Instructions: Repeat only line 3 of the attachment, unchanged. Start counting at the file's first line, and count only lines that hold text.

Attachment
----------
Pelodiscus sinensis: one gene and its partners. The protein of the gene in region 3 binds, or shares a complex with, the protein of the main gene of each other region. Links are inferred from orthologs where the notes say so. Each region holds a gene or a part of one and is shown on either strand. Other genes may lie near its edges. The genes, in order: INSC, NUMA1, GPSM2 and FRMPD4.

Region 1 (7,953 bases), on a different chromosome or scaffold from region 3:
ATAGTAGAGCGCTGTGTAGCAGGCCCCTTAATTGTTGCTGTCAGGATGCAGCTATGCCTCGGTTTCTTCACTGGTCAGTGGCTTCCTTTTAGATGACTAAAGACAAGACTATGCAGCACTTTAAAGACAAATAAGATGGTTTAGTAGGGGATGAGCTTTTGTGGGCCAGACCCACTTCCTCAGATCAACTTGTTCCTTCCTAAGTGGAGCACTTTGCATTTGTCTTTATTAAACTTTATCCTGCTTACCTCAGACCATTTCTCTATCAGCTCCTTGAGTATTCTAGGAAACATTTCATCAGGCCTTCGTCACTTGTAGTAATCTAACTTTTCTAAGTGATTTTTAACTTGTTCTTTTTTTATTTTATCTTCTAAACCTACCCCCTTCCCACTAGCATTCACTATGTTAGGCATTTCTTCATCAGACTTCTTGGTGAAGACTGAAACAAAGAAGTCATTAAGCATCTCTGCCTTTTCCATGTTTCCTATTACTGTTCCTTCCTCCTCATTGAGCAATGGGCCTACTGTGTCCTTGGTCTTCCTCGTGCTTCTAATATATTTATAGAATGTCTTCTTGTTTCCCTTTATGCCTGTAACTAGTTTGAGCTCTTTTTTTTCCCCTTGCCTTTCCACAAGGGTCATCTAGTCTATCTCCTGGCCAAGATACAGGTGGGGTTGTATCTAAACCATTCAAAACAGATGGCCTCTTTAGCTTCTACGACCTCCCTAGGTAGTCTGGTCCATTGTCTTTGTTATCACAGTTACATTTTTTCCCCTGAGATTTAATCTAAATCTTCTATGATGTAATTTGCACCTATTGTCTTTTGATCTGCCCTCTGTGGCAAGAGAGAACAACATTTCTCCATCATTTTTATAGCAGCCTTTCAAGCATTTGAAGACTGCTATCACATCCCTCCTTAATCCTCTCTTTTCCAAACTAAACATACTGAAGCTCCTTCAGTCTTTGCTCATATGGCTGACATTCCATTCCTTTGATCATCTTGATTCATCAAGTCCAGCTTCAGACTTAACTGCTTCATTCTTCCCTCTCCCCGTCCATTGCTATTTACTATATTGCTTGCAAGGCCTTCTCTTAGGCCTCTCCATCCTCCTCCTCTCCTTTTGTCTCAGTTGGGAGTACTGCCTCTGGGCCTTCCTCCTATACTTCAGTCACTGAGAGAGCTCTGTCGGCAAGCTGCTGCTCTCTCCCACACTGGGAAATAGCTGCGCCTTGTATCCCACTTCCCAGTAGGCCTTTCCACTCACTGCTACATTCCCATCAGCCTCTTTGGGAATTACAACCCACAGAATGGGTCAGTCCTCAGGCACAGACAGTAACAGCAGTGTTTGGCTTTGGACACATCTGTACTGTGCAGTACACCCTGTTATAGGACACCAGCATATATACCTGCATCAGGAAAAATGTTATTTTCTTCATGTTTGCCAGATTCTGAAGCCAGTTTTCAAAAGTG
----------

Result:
ATAGTAGAGCGCTGTGTAGCAGGCCCCTTAATTGTTGCTGTCAGGATGCAGCTATGCCTCGGTTTCTTCACTGGTCAGTGGCTTCCTTTTAGATGACTAAAGACAAGACTATGCAGCACTTTAAAGACAAATAAGATGGTTTAGTAGGGGATGAGCTTTTGTGGGCCAGACCCACTTCCTCAGATCAACTTGTTCCTTCCTAAGTGGAGCACTTTGCATTTGTCTTTATTAAACTTTATCCTGCTTACCTCAGACCATTTCTCTATCAGCTCCTTGAGTATTCTAGGAAACATTTCATCAGGCCTTCGTCACTTGTAGTAATCTAACTTTTCTAAGTGATTTTTAACTTGTTCTTTTTTTATTTTATCTTCTAAACCTACCCCCTTCCCACTAGCATTCACTATGTTAGGCATTTCTTCATCAGACTTCTTGGTGAAGACTGAAACAAAGAAGTCATTAAGCATCTCTGCCTTTTCCATGTTTCCTATTACTGTTCCTTCCTCCTCATTGAGCAATGGGCCTACTGTGTCCTTGGTCTTCCTCGTGCTTCTAATATATTTATAGAATGTCTTCTTGTTTCCCTTTATGCCTGTAACTAGTTTGAGCTCTTTTTTTTCCCCTTGCCTTTCCACAAGGGTCATCTAGTCTATCTCCTGGCCAAGATACAGGTGGGGTTGTATCTAAACCATTCAAAACAGATGGCCTCTTTAGCTTCTACGACCTCCCTAGGTAGTCTGGTCCATTGTCTTTGTTATCACAGTTACATTTTTTCCCCTGAGATTTAATCTAAATCTTCTATGATGTAATTTGCACCTATTGTCTTTTGATCTGCCCTCTGTGGCAAGAGAGAACAACATTTCTCCATCATTTTTATAGCAGCCTTTCAAGCATTTGAAGACTGCTATCACATCCCTCCTTAATCCTCTCTTTTCCAAACTAAACATACTGAAGCTCCTTCAGTCTTTGCTCATATGGCTGACATTCCATTCCTTTGATCATCTTGATTCATCAAGTCCAGCTTCAGACTTAACTGCTTCATTCTTCCCTCTCCCCGTCCATTGCTATTTACTATATTGCTTGCAAGGCCTTCTCTTAGGCCTCTCCATCCTCCTCCTCTCCTTTTGTCTCAGTTGGGAGTACTGCCTCTGGGCCTTCCTCCTATACTTCAGTCACTGAGAGAGCTCTGTCGGCAAGCTGCTGCTCTCTCCCACACTGGGAAATAGCTGCGCCTTGTATCCCACTTCCCAGTAGGCCTTTCCACTCACTGCTACATTCCCATCAGCCTCTTTGGGAATTACAACCCACAGAATGGGTCAGTCCTCAGGCACAGACAGTAACAGCAGTGTTTGGCTTTGGACACATCTGTACTGTGCAGTACACCCTGTTATAGGACACCAGCATATATACCTGCATCAGGAAAAATGTTATTTTCTTCATGTTTGCCAGATTCTGAAGCCAGTTTTCAAAAGTG